— Modern Spiritualism • Uriah Smith

... refusal. Being but a prince elector, he said, he might not aspire to so high an honour as to be favoured with the presence of an English ambassador. It was not the custom in Germany, and he feared that if he consented he should displease the emperor.[171] The meaning of such a reply delivered in a few hours was not to be mistaken, however disguised in courteous language. The English emissary saw that he was an unwelcome visitor, and that he must depart with the ...
— History of England from the Fall of Wolsey to the Death of Elizabeth. Vol. II. • James Anthony Froude

... Strefford. He had gone down to Altringham, he told her, to think quietly over their last talk, and try to understand what she had been driving at. He had to own that he couldn't; but that, he supposed, was the very head and front of his offending. Whatever he had done to displease her, he was sorry for; but he asked, in view of his invincible ignorance, to be allowed not to regard his offence as a cause for a final break. The possibility of that, he found, would make him even ...
— The Glimpses of the Moon • Edith Wharton

... generous and kind as mine is," sighed Lulu. "It is a very great shame that I ever do anything to displease him." ...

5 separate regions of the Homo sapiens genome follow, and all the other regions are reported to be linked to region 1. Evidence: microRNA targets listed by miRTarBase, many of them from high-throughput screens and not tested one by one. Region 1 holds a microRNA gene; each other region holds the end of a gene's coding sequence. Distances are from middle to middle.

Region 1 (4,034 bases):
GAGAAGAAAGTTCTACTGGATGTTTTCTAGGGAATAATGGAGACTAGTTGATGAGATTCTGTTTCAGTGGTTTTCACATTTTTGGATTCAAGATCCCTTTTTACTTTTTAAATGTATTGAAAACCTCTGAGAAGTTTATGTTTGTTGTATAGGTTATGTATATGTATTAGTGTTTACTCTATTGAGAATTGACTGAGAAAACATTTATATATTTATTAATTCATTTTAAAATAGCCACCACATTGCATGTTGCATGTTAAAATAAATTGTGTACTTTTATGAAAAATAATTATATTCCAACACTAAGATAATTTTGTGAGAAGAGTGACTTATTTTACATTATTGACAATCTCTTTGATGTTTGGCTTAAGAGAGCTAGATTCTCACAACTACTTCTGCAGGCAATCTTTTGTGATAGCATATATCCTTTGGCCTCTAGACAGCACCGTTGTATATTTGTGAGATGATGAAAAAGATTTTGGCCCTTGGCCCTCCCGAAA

— Elsie's Vacation and After Events • Martha Finley

... brother Obadiah, it is with the heartiest regrets in the world that I find myself obliged to confess that I cannot offer you a home with myself and my family. It is not alone that your manners displease me—though, as an elder to a younger, I may say to you that we of these more northern latitudes do not entertain the same tastes in such particulars as doubtless obtain in the West Indies—but the habits of my ...
— Stolen Treasure • Howard Pyle

... have flung me down through space into the sea where I should never have been heard of any more, had not Night who cows both men and gods protected me. I fled to her and Jove left off looking for me in spite of his being so angry, for he did not dare do anything to displease Night. And now you are again asking me to do something on ...
— The Iliad • Homer

... shilly-shallyings of casuistry, her doctrine was like a bar of iron, her faith never wavered, her conscience knew no scruples. She considered Abraham's sacrifice a very simple affair, for she herself would have instantly killed father or mother at an order from above, and nothing, she averred, could displease the Lord if the intention were commendable. The Countess, taking advantage of the sacred authority of her unexpected ally, drew her on to make an edifying paraphrase, as it were, on the well-known moral maxim: "The end justifies ...
— The Works of Guy de Maupassant, Vol. 1 (of 8) - Boule de Suif and Other Stories • Guy de Maupassant